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Holding It Together

I’ve noticed a trend in the literature we’ve been evaluating in this class.

Children hold it together pretty damn well.

In fact, I believe it could be argued that they do better at remaining functional in the face of disaster than many of the adults in their lives and in these stories.

Sure, Oskar’s quest into NYC to find a singular mystery lock (and mystery person) could be seen as unstable and dangerous. But the kid has a mission; he’s out to solve a problem, to seek closure.  His mother, meanwhile, seems to have closed down, and his grandmother is quite apparently anxious over Oskar’s well being and in mourning for her son.

Oskar manages to invent, to act, and to continue joking, all whilst keeping a terrible, heavy secret.

I’m put in mind of the children, particularly Justin, in Falling Man. These kids responded with a similar sense of mission and purpose, which seems to mirror (on all of these levels and in both of these novels) the reaction of America post-9/11.  They are all — the children and the country — in search of something as a means of saving all or part of themselves.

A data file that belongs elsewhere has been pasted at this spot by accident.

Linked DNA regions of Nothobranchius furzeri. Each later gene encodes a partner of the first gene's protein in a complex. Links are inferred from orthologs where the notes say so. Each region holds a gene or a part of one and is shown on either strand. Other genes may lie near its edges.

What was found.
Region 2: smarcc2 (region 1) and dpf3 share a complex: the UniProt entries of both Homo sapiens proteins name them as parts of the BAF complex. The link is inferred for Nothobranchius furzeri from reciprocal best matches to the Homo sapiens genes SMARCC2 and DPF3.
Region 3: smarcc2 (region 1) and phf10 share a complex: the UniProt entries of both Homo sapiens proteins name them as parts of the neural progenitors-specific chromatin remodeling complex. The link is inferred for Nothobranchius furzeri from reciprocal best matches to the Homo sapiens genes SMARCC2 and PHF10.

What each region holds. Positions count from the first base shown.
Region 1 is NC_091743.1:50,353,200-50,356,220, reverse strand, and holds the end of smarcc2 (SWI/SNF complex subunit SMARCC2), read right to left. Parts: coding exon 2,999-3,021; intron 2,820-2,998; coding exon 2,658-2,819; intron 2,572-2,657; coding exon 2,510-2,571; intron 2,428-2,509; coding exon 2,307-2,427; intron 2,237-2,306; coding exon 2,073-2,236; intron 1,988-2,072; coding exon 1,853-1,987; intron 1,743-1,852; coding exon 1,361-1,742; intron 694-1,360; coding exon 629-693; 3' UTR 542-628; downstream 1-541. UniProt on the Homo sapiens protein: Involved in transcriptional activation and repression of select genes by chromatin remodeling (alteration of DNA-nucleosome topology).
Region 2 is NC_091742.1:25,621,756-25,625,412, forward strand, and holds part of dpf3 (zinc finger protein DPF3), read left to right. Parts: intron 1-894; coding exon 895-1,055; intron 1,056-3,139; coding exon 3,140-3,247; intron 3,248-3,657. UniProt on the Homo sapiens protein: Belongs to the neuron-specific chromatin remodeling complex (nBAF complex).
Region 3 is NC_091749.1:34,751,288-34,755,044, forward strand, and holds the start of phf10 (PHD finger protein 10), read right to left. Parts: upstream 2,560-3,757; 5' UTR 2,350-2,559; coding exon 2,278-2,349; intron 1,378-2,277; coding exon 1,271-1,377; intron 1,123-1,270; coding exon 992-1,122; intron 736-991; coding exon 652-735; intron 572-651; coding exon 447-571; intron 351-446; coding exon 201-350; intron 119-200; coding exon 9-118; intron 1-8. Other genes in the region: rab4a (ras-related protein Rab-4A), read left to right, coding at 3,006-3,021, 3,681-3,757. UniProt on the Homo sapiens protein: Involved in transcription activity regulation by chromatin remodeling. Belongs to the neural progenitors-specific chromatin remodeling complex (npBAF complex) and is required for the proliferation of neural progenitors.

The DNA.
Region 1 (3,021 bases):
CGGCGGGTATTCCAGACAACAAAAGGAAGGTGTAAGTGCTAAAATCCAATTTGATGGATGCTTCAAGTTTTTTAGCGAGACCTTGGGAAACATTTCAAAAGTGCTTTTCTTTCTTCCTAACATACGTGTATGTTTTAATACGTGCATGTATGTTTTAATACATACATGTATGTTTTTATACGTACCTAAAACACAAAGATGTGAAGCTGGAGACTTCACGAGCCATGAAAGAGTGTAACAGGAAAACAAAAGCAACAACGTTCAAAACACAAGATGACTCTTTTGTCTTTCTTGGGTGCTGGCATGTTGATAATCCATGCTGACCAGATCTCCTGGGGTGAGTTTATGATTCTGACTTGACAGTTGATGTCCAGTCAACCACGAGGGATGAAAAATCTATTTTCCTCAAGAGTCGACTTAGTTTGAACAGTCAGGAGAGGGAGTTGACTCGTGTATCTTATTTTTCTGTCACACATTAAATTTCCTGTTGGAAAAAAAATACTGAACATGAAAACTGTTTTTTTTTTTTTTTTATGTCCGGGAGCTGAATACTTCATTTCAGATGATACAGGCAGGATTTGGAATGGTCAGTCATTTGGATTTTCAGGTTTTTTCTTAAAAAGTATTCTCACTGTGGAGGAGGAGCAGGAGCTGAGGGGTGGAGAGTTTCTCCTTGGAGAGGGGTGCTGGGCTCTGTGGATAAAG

One Response to “Holding It Together”

  1. Marta says:

    This is a great point. It’s odd to consider the extent to which children are vulnerable to the same stressors that adults are. Not to sound like the judge who gave me my driver’s license last semester, but it is true that some crucial brain areas like the prefrontal cortex continue to develop well into one’s twenties. There’s no doubt that those cognitive differences affect how children interpret information, or even encode it in the first place, but I wonder if there’s a benefit to that…like, I wonder if being less able to understand something (or predisposed to understand it differently) could make it more possible to cope with it. Sort of funny to think about when you contrast it with this societal view of children as weak and/or impressionable.